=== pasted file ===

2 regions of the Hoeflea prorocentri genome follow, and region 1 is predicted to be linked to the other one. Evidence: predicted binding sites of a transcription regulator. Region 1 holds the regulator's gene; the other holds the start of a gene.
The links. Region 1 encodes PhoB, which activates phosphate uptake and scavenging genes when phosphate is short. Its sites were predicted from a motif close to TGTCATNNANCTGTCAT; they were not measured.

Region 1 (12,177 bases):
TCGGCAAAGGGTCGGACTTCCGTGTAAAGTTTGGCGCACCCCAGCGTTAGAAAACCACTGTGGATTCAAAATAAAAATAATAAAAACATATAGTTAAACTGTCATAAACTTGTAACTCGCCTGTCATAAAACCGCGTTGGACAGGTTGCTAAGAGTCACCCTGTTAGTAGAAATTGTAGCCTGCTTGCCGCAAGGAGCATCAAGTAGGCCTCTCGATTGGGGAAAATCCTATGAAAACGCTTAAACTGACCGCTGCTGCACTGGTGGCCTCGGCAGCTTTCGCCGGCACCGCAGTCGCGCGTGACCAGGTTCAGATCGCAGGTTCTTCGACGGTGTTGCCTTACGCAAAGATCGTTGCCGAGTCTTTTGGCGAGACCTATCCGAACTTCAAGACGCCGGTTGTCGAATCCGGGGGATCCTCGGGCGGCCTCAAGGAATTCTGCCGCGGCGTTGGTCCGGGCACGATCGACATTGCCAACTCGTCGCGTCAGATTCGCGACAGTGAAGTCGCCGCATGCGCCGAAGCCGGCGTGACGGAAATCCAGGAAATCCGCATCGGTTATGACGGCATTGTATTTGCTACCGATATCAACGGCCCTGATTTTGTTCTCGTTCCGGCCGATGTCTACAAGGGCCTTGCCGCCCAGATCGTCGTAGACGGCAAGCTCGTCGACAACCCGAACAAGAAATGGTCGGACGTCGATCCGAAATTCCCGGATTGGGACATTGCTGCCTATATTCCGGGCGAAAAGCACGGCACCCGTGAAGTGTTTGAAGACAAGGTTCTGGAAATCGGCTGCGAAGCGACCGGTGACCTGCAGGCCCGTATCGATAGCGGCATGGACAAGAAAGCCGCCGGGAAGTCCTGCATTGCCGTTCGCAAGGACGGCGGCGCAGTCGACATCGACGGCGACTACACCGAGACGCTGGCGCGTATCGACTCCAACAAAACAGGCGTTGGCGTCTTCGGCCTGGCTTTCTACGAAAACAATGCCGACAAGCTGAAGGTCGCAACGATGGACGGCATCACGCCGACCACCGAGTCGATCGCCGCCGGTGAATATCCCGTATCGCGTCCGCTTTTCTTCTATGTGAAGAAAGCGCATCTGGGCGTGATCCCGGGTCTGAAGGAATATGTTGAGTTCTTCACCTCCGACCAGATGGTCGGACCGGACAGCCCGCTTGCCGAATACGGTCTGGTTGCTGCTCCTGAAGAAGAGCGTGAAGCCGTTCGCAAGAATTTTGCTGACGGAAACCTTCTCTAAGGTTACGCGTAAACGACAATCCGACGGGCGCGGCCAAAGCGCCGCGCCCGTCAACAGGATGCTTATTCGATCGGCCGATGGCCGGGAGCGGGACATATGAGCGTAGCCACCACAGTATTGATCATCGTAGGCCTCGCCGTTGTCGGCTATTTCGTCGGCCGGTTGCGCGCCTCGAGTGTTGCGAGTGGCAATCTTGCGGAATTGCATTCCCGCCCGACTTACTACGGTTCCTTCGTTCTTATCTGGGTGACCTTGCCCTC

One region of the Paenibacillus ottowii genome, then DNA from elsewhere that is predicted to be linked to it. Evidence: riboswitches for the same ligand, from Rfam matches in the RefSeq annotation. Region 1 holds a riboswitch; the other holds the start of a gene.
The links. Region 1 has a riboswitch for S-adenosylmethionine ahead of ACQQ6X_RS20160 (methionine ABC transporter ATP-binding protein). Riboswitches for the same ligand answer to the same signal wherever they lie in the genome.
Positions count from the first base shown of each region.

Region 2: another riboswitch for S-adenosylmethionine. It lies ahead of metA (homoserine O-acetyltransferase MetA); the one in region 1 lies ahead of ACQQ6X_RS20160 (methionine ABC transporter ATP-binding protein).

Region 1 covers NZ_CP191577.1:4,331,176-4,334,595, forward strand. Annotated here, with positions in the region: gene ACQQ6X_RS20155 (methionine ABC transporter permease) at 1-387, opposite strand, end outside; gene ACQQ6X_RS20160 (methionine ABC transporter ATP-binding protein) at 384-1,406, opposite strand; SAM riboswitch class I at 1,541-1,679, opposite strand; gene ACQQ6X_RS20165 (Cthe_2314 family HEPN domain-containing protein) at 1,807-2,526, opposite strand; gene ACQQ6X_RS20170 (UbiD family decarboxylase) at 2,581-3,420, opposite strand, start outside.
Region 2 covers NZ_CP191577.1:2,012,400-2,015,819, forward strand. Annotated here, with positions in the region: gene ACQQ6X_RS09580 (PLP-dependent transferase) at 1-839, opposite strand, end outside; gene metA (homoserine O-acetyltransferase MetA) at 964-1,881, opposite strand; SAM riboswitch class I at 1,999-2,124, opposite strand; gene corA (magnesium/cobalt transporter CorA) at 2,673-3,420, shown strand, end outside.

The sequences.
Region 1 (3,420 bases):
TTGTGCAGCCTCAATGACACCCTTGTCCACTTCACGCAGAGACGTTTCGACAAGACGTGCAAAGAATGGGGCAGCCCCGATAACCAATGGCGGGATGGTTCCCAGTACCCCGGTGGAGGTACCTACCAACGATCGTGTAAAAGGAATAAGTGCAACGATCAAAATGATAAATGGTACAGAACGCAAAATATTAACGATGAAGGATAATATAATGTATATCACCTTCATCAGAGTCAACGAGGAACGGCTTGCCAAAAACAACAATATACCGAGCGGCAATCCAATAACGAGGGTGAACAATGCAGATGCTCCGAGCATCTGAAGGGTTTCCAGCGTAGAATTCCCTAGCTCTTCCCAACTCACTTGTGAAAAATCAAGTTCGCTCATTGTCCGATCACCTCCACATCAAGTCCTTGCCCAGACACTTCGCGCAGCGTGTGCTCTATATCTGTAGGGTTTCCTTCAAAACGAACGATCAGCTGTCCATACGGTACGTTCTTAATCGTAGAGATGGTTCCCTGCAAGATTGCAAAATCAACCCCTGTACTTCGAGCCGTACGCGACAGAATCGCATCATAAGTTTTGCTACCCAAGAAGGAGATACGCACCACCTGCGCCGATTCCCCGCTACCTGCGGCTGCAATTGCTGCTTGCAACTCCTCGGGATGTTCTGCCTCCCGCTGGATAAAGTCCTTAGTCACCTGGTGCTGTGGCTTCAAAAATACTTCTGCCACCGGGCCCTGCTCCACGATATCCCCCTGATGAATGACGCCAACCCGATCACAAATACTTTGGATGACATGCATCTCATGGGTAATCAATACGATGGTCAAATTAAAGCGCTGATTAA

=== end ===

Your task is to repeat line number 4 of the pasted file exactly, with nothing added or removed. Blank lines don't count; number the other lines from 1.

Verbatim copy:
TCGGCAAAGGGTCGGACTTCCGTGTAAAGTTTGGCGCACCCCAGCGTTAGAAAACCACTGTGGATTCAAAATAAAAATAATAAAAACATATAGTTAAACTGTCATAAACTTGTAACTCGCCTGTCATAAAACCGCGTTGGACAGGTTGCTAAGAGTCACCCTGTTAGTAGAAATTGTAGCCTGCTTGCCGCAAGGAGCATCAAGTAGGCCTCTCGATTGGGGAAAATCCTATGAAAACGCTTAAACTGACCGCTGCTGCACTGGTGGCCTCGGCAGCTTTCGCCGGCACCGCAGTCGCGCGTGACCAGGTTCAGATCGCAGGTTCTTCGACGGTGTTGCCTTACGCAAAGATCGTTGCCGAGTCTTTTGGCGAGACCTATCCGAACTTCAAGACGCCGGTTGTCGAATCCGGGGGATCCTCGGGCGGCCTCAAGGAATTCTGCCGCGGCGTTGGTCCGGGCACGATCGACATTGCCAACTCGTCGCGTCAGATTCGCGACAGTGAAGTCGCCGCATGCGCCGAAGCCGGCGTGACGGAAATCCAGGAAATCCGCATCGGTTATGACGGCATTGTATTTGCTACCGATATCAACGGCCCTGATTTTGTTCTCGTTCCGGCCGATGTCTACAAGGGCCTTGCCGCCCAGATCGTCGTAGACGGCAAGCTCGTCGACAACCCGAACAAGAAATGGTCGGACGTCGATCCGAAATTCCCGGATTGGGACATTGCTGCCTATATTCCGGGCGAAAAGCACGGCACCCGTGAAGTGTTTGAAGACAAGGTTCTGGAAATCGGCTGCGAAGCGACCGGTGACCTGCAGGCCCGTATCGATAGCGGCATGGACAAGAAAGCCGCCGGGAAGTCCTGCATTGCCGTTCGCAAGGACGGCGGCGCAGTCGACATCGACGGCGACTACACCGAGACGCTGGCGCGTATCGACTCCAACAAAACAGGCGTTGGCGTCTTCGGCCTGGCTTTCTACGAAAACAATGCCGACAAGCTGAAGGTCGCAACGATGGACGGCATCACGCCGACCACCGAGTCGATCGCCGCCGGTGAATATCCCGTATCGCGTCCGCTTTTCTTCTATGTGAAGAAAGCGCATCTGGGCGTGATCCCGGGTCTGAAGGAATATGTTGAGTTCTTCACCTCCGACCAGATGGTCGGACCGGACAGCCCGCTTGCCGAATACGGTCTGGTTGCTGCTCCTGAAGAAGAGCGTGAAGCCGTTCGCAAGAATTTTGCTGACGGAAACCTTCTCTAAGGTTACGCGTAAACGACAATCCGACGGGCGCGGCCAAAGCGCCGCGCCCGTCAACAGGATGCTTATTCGATCGGCCGATGGCCGGGAGCGGGACATATGAGCGTAGCCACCACAGTATTGATCATCGTAGGCCTCGCCGTTGTCGGCTATTTCGTCGGCCGGTTGCGCGCCTCGAGTGTTGCGAGTGGCAATCTTGCGGAATTGCATTCCCGCCCGACTTACTACGGTTCCTTCGTTCTTATCTGGGTGACCTTGCCCTC